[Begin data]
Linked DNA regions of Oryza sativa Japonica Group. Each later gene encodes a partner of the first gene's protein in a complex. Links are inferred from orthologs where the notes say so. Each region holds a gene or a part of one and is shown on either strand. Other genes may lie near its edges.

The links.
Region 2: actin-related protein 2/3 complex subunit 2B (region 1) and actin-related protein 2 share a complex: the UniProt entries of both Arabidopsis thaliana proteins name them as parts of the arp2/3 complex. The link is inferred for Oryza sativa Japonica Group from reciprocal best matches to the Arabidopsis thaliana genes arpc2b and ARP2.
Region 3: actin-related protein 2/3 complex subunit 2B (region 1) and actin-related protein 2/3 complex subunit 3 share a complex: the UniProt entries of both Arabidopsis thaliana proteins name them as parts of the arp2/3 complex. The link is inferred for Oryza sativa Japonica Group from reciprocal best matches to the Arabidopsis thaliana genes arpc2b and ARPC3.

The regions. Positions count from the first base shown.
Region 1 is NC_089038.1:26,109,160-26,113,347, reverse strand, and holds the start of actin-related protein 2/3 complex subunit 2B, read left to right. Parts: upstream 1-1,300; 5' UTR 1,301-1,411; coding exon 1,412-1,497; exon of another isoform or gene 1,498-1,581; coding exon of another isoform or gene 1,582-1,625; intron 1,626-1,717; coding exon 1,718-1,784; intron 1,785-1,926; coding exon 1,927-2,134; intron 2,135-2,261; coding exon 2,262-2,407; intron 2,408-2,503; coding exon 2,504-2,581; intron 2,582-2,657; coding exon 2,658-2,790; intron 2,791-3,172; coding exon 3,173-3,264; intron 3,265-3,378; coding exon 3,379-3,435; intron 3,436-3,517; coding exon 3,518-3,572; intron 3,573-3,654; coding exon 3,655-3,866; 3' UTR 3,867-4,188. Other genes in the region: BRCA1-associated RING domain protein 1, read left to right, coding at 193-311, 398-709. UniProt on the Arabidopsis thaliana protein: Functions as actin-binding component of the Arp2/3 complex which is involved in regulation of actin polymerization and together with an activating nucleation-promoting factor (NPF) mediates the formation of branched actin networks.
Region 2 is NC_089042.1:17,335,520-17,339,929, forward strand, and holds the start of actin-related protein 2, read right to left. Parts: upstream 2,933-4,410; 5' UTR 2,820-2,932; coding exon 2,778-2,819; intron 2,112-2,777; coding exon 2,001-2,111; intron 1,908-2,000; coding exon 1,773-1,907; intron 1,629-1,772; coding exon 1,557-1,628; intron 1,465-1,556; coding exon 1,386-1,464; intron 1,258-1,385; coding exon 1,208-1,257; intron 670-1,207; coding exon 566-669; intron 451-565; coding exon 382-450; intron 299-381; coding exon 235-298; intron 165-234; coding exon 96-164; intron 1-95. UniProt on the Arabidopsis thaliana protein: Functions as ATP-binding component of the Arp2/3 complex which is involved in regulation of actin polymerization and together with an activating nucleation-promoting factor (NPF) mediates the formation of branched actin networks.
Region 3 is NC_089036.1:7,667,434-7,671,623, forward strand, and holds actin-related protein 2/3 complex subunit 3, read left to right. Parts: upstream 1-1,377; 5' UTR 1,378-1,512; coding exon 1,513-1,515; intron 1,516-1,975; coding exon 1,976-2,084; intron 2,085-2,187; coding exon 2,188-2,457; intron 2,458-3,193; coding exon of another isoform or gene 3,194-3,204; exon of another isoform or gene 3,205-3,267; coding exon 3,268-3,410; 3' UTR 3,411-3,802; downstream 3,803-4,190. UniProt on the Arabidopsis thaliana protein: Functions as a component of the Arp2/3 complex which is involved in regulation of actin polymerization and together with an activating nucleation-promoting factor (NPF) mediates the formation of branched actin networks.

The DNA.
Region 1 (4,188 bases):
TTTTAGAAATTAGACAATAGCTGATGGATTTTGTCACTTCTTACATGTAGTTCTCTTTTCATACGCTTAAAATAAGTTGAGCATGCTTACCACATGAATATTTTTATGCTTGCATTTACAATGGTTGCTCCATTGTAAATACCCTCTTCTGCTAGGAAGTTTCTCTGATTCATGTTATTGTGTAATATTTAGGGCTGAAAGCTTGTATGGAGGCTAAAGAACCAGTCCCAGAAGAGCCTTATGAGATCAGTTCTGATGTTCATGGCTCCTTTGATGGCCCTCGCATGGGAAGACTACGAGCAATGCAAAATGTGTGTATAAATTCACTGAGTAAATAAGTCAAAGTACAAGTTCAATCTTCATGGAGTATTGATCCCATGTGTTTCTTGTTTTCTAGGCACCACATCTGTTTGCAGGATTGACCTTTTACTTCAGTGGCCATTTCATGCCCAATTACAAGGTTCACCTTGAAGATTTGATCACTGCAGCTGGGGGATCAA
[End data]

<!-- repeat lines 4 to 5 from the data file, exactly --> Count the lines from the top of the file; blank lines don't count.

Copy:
Region 3: actin-related protein 2/3 complex subunit 2B (region 1) and actin-related protein 2/3 complex subunit 3 share a complex: the UniProt entries of both Arabidopsis thaliana proteins name them as parts of the arp2/3 complex. The link is inferred for Oryza sativa Japonica Group from reciprocal best matches to the Arabidopsis thaliana genes arpc2b and ARPC3.

The regions. Positions count from the first base shown.